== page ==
“Many Members of Parliament share these concerns to varying extents, and will speak during the Second Reading of the Bill, where the Government will address concerns by putting its thinking behind this Bill on the record. Why, then, have we decided to go beyond the Second Reading debate to propose Amendments to the Bill? First, although the Government will be committing to the public how it intends to apply the Bill during the Second Reading debate, this commitment cannot bind a future Government unless it is incorporated in the Bill itself. This is because the text of the Bill takes precedence over the debate or policy statements if there is any conflict. We therefore believe improving the text of the Bill is the best way to address these concerns. Second, Parliament has the final authority to approve any laws proposed by the Government. We believe Parliament must meaningfully exercise that authority to further public confidence in our robust Parliamentary processes. The Government has said that Ministers exercising their powers under this Bill will be accountable to Parliament and the public, and we believe that process starts with the consideration of these amendments to the Bill.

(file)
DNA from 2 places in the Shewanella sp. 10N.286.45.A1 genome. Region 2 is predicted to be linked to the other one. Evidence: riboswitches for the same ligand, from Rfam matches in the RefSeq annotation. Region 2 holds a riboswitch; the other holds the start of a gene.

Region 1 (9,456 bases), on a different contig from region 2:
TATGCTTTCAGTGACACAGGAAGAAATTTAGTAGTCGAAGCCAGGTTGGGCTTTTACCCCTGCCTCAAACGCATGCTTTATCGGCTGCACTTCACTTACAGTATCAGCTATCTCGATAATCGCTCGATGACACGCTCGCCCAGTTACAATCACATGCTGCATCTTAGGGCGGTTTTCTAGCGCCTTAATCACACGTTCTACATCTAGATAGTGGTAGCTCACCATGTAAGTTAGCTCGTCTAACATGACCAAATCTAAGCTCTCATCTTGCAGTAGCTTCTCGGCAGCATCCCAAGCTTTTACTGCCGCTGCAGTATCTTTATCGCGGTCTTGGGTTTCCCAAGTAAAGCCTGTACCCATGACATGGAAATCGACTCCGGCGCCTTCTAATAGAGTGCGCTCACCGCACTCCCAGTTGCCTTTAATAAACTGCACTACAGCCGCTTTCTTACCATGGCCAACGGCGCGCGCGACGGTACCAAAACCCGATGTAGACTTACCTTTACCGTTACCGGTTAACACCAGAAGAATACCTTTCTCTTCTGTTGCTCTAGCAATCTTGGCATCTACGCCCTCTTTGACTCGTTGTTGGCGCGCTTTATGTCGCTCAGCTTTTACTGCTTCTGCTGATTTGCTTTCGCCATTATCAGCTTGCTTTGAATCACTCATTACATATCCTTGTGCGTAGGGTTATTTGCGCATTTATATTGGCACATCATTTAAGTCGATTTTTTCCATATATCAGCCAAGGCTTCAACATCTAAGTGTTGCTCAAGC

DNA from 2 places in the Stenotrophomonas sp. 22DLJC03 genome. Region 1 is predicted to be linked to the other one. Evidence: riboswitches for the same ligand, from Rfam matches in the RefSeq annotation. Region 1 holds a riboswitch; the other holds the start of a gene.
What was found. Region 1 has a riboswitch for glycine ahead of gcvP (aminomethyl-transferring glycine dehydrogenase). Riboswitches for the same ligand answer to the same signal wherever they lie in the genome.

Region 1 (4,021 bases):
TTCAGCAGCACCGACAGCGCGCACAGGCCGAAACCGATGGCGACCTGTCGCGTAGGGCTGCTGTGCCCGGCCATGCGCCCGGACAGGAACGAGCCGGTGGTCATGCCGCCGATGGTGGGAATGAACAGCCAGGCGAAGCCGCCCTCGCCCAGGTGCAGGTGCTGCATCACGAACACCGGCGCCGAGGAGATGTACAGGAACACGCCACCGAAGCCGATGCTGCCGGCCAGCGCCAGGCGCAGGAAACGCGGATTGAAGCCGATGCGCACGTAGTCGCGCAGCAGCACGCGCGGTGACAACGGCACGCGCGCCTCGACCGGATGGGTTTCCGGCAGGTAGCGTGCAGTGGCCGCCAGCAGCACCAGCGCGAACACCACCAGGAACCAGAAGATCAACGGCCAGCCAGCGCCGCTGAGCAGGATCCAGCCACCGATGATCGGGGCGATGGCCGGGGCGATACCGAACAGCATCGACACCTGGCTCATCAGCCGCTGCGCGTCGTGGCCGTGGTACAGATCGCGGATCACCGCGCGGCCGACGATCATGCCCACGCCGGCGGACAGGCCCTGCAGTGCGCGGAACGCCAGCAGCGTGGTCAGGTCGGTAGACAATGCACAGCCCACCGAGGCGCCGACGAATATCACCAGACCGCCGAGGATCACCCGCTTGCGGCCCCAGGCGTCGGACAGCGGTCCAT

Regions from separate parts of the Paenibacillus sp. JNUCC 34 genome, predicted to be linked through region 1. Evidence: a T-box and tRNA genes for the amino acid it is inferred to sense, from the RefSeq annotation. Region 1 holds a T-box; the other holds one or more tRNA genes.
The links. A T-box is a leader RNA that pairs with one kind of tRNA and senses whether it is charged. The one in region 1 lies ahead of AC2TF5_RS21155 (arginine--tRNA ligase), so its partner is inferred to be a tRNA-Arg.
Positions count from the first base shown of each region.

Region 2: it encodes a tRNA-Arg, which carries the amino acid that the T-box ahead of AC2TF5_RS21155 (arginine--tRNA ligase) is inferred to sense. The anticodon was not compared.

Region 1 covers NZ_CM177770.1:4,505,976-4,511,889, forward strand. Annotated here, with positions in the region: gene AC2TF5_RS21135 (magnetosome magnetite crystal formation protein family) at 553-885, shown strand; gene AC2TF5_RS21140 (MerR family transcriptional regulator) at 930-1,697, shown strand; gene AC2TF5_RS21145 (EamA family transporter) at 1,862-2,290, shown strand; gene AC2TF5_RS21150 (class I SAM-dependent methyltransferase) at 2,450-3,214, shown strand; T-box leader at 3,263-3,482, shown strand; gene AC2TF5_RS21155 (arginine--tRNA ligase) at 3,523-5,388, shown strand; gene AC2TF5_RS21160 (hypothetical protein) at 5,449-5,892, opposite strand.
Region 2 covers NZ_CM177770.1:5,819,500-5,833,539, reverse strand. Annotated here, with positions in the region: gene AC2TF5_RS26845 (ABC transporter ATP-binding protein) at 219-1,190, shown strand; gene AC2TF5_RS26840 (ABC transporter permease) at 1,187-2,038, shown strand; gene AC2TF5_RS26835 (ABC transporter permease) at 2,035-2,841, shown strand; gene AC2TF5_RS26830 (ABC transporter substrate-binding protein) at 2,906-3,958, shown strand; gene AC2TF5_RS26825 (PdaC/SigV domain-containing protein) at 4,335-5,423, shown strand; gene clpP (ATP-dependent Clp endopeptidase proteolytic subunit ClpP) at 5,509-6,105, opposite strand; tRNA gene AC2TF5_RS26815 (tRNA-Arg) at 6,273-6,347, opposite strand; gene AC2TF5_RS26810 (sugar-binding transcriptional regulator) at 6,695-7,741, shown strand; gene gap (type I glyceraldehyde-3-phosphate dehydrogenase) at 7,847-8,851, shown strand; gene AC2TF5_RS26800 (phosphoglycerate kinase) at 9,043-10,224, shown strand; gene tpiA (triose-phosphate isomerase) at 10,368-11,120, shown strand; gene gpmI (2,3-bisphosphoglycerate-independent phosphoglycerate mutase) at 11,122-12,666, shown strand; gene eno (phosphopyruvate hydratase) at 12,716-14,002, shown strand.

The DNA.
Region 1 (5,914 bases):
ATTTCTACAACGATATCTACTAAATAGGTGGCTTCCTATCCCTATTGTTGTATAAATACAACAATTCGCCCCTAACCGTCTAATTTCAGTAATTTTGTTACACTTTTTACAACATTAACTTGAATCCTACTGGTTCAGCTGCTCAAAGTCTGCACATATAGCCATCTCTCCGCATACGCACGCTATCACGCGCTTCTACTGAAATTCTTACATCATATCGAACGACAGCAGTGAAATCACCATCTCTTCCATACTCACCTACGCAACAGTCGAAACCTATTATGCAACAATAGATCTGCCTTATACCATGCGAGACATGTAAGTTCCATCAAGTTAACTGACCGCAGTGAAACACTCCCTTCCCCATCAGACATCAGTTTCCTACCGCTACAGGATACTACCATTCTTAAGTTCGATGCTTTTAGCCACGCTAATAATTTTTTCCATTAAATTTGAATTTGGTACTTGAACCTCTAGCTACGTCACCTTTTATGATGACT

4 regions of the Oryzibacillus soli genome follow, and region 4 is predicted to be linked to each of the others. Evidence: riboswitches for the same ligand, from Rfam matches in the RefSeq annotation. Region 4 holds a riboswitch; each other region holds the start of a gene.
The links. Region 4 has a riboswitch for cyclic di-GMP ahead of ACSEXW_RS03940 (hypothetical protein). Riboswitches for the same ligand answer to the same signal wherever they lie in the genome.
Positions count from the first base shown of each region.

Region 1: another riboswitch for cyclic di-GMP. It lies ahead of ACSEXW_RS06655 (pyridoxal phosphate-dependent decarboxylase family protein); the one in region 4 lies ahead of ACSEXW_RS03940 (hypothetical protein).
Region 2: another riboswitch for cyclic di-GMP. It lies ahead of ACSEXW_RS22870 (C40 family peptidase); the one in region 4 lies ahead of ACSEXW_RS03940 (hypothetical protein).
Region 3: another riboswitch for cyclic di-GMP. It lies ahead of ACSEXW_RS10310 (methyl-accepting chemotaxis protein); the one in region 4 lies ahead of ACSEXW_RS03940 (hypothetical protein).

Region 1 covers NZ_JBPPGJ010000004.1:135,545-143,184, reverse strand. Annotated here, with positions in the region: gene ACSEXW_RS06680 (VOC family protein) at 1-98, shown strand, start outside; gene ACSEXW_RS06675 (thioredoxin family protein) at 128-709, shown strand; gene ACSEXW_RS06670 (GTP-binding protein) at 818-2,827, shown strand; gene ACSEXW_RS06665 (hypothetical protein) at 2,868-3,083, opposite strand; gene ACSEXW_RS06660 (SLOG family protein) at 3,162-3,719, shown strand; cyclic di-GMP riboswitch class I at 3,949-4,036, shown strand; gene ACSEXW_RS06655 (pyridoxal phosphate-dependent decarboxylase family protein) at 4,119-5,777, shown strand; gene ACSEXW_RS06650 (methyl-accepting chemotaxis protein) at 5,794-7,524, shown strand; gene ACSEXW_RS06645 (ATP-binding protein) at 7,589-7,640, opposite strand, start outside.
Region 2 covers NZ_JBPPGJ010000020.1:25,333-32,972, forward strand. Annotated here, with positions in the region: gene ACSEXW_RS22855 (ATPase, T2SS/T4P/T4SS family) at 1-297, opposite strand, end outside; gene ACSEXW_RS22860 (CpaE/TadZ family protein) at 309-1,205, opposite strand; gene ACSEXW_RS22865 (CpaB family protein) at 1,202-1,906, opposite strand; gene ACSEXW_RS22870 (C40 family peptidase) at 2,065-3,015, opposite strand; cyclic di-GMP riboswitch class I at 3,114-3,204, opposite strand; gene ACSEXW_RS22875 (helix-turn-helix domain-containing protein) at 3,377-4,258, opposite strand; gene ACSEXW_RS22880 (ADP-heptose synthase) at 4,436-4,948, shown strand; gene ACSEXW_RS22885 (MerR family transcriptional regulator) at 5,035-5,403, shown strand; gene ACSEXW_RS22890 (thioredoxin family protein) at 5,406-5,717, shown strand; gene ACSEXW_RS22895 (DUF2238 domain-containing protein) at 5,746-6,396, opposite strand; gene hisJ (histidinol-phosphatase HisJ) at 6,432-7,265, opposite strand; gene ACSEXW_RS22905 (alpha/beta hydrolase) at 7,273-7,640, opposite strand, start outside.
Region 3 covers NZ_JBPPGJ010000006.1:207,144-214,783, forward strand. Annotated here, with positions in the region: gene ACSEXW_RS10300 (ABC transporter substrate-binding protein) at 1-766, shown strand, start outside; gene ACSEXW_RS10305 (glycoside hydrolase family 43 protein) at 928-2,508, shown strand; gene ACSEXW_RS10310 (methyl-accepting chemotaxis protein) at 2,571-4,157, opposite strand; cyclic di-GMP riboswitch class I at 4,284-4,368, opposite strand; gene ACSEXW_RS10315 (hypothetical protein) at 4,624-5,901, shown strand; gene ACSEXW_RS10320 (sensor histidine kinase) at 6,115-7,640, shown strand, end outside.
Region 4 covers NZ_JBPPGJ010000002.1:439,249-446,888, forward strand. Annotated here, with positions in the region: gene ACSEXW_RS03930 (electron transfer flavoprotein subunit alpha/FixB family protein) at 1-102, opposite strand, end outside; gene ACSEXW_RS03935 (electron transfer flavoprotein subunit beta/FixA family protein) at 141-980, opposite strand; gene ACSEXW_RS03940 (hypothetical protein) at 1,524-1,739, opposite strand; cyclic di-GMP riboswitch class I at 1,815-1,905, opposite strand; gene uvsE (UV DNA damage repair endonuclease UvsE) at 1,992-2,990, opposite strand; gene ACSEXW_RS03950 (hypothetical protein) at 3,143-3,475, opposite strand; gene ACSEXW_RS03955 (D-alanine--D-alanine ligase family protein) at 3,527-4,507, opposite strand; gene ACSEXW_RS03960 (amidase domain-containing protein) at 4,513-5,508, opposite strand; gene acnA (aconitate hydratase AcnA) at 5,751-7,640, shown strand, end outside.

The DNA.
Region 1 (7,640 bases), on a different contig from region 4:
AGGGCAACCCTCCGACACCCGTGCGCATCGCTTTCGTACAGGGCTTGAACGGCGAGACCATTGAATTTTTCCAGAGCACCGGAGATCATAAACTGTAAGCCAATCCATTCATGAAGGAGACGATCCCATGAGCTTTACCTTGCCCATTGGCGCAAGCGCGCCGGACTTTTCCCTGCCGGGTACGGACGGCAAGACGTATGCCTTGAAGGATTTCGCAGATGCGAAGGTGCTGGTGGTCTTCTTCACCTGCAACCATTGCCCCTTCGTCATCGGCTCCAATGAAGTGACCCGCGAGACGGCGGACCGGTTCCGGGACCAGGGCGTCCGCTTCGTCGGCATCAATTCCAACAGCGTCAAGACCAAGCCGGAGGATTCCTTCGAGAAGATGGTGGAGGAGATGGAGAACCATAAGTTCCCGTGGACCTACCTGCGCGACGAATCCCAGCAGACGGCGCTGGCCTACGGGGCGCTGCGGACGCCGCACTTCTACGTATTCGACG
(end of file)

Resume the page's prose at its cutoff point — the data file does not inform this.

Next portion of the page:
“Finally, we cannot emphasise enough that legislation is only one spoke in the wheel of change needed to address fake news. Ensuring audiences critically question what they read with a robust media literacy effort must be the focus and priority of the Government and society. This means starting in schools, workplaces and communities through sincere and long-term co-operation between teachers, journalists, social media firms, businesses and the Government. The Government must further ensure it protects and furthers public trust in authority by only using executive power to protect society, and limiting the use of powers when it may discourage or chill robust criticism – even when criticism touches on contested facts. The Independent Council (ICOF) proposed in the amendments will facilitate this education and awareness effort. An informed citizenry can only be created and sustained if the Government remains open to debate and criticism in an increasingly complex world where no foolproof solution exists to the challenge of online falsehoods.”